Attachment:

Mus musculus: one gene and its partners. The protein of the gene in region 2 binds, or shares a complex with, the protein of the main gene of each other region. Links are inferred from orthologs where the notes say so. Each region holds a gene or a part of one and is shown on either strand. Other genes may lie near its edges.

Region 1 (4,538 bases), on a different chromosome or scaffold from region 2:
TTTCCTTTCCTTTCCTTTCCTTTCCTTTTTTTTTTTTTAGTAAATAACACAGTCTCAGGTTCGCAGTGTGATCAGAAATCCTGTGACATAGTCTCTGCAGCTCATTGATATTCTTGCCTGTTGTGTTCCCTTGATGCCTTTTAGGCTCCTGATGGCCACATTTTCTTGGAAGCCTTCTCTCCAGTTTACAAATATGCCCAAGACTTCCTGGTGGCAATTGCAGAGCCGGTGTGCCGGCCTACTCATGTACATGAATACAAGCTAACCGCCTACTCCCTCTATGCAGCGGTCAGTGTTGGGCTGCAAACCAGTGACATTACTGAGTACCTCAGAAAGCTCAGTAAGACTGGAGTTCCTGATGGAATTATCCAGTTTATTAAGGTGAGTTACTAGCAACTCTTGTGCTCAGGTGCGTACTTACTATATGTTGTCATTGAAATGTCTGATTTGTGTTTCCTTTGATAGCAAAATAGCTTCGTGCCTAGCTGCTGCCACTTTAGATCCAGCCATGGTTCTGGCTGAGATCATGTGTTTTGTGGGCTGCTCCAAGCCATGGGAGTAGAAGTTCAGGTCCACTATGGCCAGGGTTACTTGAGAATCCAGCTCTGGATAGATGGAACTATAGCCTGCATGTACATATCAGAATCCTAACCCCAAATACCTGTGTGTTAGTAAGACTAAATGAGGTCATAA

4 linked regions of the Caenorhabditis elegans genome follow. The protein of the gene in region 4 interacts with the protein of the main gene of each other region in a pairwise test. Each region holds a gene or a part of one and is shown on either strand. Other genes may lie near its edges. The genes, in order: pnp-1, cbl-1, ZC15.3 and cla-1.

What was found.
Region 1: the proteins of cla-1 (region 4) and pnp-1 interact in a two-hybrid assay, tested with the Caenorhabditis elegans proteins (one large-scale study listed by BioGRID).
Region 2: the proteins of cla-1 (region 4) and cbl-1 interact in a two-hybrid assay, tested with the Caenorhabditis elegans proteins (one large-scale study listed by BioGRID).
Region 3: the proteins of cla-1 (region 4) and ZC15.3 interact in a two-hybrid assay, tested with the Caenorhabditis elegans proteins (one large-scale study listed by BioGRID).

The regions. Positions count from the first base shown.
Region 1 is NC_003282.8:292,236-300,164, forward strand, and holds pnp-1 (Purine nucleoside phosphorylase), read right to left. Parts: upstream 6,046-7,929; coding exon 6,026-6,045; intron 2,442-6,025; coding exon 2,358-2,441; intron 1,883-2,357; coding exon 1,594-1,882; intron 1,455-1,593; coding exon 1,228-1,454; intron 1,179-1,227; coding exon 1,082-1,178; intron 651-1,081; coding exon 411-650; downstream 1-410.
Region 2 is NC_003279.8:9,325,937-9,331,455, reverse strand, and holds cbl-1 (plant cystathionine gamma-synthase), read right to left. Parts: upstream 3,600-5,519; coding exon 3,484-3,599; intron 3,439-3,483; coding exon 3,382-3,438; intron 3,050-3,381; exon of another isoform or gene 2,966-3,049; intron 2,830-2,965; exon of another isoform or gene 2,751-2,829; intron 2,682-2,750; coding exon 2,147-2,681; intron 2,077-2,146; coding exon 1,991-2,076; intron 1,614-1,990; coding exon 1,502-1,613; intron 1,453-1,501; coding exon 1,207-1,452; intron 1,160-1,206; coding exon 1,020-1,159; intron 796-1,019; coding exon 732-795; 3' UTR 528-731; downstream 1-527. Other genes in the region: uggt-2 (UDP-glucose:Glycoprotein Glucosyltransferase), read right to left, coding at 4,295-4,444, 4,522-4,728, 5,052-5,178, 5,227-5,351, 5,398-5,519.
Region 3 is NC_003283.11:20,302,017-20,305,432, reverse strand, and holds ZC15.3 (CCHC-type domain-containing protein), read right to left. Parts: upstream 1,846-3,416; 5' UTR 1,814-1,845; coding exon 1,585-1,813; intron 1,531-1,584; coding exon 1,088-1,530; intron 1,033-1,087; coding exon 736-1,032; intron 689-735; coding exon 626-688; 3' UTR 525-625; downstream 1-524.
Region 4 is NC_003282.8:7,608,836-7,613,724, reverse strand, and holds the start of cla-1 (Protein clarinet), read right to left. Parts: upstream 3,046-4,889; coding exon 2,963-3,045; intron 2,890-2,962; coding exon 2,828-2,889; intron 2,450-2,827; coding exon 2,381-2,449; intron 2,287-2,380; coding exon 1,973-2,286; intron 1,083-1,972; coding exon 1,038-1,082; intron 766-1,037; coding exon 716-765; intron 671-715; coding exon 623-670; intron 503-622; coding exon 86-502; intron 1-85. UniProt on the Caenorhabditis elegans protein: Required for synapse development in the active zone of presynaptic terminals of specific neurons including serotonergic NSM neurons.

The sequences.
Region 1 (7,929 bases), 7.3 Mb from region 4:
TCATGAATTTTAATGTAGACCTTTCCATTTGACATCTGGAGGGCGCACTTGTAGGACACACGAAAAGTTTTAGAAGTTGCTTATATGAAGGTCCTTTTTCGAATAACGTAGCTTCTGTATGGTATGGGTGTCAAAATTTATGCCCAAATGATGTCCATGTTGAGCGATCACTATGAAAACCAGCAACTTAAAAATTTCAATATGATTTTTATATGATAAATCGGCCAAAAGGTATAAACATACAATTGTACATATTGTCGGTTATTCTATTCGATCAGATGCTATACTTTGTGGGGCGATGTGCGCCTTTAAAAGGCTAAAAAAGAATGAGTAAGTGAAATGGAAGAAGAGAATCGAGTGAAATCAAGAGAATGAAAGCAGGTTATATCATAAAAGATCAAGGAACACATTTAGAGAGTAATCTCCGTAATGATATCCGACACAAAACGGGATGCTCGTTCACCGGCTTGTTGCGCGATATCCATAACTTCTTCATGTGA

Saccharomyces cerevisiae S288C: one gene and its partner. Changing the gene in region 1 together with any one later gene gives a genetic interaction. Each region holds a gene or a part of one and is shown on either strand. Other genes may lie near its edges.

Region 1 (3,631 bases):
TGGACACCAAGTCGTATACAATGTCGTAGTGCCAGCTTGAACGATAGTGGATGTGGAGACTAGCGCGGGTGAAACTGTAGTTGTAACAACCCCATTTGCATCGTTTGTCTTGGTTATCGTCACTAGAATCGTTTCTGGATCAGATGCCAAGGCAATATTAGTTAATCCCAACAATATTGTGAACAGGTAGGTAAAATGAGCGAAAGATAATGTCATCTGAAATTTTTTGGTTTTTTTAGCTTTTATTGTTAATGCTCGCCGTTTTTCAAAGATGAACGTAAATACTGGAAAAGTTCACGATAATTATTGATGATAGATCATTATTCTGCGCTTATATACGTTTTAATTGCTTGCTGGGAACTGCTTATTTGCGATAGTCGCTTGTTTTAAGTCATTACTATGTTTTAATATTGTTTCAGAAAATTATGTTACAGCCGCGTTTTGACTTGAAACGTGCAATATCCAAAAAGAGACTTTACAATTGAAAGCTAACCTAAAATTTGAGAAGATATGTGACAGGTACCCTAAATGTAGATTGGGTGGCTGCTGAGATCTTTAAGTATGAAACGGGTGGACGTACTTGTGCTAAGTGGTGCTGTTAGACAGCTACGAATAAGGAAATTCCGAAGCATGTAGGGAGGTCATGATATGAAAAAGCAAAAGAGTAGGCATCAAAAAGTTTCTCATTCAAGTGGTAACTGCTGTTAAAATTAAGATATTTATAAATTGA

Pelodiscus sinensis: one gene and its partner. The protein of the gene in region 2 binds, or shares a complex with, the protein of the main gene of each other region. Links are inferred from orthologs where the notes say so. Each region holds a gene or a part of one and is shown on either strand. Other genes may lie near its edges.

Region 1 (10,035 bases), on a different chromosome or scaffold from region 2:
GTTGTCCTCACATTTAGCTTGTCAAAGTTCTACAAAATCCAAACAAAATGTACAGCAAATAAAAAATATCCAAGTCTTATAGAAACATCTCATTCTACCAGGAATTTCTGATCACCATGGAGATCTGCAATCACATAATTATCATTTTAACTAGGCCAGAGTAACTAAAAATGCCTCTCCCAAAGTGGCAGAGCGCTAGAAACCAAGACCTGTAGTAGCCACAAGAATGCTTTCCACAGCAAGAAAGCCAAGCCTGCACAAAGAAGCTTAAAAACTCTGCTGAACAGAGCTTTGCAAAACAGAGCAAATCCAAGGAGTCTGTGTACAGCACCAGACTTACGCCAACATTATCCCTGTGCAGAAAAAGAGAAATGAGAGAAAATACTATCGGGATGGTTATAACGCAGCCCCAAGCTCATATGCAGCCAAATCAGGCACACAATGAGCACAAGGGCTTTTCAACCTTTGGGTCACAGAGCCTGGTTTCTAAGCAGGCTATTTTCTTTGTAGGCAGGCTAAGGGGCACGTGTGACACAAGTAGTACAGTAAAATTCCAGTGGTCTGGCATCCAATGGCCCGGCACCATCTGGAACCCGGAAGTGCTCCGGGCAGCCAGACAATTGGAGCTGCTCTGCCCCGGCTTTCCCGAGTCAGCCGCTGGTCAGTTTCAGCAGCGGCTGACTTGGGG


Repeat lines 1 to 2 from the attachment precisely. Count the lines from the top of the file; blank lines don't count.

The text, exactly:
Mus musculus: one gene and its partners. The protein of the gene in region 2 binds, or shares a complex with, the protein of the main gene of each other region. Links are inferred from orthologs where the notes say so. Each region holds a gene or a part of one and is shown on either strand. Other genes may lie near its edges.

Region 1 (4,538 bases), on a different chromosome or scaffold from region 2: